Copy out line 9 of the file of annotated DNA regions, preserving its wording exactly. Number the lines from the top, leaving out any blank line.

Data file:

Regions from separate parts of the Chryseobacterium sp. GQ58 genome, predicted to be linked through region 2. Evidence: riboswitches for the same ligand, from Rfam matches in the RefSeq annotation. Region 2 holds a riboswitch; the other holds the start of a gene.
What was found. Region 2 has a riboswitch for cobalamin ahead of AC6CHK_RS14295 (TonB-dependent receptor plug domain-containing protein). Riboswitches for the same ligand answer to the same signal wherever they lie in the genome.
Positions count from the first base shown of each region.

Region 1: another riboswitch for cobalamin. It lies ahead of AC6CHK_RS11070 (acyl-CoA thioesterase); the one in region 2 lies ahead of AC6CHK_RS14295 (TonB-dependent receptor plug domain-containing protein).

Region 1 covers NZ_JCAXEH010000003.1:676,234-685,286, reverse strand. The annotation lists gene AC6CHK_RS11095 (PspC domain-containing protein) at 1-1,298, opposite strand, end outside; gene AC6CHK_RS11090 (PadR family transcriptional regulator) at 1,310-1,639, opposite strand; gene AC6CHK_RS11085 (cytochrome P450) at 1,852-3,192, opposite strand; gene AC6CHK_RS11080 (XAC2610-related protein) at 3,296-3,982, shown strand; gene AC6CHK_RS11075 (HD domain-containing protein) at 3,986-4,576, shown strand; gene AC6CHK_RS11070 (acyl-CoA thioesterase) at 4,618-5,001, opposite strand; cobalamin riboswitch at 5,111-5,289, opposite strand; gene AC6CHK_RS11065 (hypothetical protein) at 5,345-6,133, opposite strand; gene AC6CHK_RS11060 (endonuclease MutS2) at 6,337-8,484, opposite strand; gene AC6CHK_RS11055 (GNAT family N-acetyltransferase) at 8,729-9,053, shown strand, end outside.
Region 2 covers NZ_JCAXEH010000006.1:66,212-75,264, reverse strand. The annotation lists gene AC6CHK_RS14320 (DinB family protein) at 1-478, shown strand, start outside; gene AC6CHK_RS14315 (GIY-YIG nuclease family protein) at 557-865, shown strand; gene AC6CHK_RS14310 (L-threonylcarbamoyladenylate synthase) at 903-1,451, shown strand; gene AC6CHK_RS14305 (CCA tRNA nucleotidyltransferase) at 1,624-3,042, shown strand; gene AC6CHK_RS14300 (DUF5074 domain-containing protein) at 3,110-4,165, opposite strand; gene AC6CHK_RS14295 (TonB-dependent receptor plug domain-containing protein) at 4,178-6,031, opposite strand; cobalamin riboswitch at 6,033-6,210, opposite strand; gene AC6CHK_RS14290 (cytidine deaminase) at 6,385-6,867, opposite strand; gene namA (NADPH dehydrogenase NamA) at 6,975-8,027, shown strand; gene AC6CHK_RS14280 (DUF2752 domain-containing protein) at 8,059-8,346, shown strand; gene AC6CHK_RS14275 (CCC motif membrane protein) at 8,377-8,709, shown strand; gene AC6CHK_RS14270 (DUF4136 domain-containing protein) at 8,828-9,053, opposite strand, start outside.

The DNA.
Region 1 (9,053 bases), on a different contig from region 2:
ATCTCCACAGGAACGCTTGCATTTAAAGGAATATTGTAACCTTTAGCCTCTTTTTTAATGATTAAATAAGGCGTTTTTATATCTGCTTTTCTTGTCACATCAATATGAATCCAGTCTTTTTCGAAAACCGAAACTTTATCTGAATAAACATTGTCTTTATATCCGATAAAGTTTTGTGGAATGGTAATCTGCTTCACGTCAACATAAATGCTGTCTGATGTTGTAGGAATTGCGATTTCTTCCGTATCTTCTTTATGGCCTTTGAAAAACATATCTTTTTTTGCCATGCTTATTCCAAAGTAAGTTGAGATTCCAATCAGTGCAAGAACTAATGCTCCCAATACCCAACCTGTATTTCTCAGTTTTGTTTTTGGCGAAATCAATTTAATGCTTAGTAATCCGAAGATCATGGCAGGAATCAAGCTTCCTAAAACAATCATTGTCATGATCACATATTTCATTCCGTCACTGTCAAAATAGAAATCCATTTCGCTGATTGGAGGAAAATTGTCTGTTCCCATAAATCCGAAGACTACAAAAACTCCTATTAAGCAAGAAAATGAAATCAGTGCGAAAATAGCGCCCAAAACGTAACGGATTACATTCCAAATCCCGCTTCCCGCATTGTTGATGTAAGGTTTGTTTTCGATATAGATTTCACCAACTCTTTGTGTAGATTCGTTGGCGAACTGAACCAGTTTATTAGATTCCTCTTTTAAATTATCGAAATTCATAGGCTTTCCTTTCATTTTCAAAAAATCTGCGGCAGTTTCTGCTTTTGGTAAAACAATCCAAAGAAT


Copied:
ATCTCCACAGGAACGCTTGCATTTAAAGGAATATTGTAACCTTTAGCCTCTTTTTTAATGATTAAATAAGGCGTTTTTATATCTGCTTTTCTTGTCACATCAATATGAATCCAGTCTTTTTCGAAAACCGAAACTTTATCTGAATAAACATTGTCTTTATATCCGATAAAGTTTTGTGGAATGGTAATCTGCTTCACGTCAACATAAATGCTGTCTGATGTTGTAGGAATTGCGATTTCTTCCGTATCTTCTTTATGGCCTTTGAAAAACATATCTTTTTTTGCCATGCTTATTCCAAAGTAAGTTGAGATTCCAATCAGTGCAAGAACTAATGCTCCCAATACCCAACCTGTATTTCTCAGTTTTGTTTTTGGCGAAATCAATTTAATGCTTAGTAATCCGAAGATCATGGCAGGAATCAAGCTTCCTAAAACAATCATTGTCATGATCACATATTTCATTCCGTCACTGTCAAAATAGAAATCCATTTCGCTGATTGGAGGAAAATTGTCTGTTCCCATAAATCCGAAGACTACAAAAACTCCTATTAAGCAAGAAAATGAAATCAGTGCGAAAATAGCGCCCAAAACGTAACGGATTACATTCCAAATCCCGCTTCCCGCATTGTTGATGTAAGGTTTGTTTTCGATATAGATTTCACCAACTCTTTGTGTAGATTCGTTGGCGAACTGAACCAGTTTATTAGATTCCTCTTTTAAATTATCGAAATTCATAGGCTTTCCTTTCATTTTCAAAAAATCTGCGGCAGTTTCTGCTTTTGGTAAAACAATCCAAAGAAT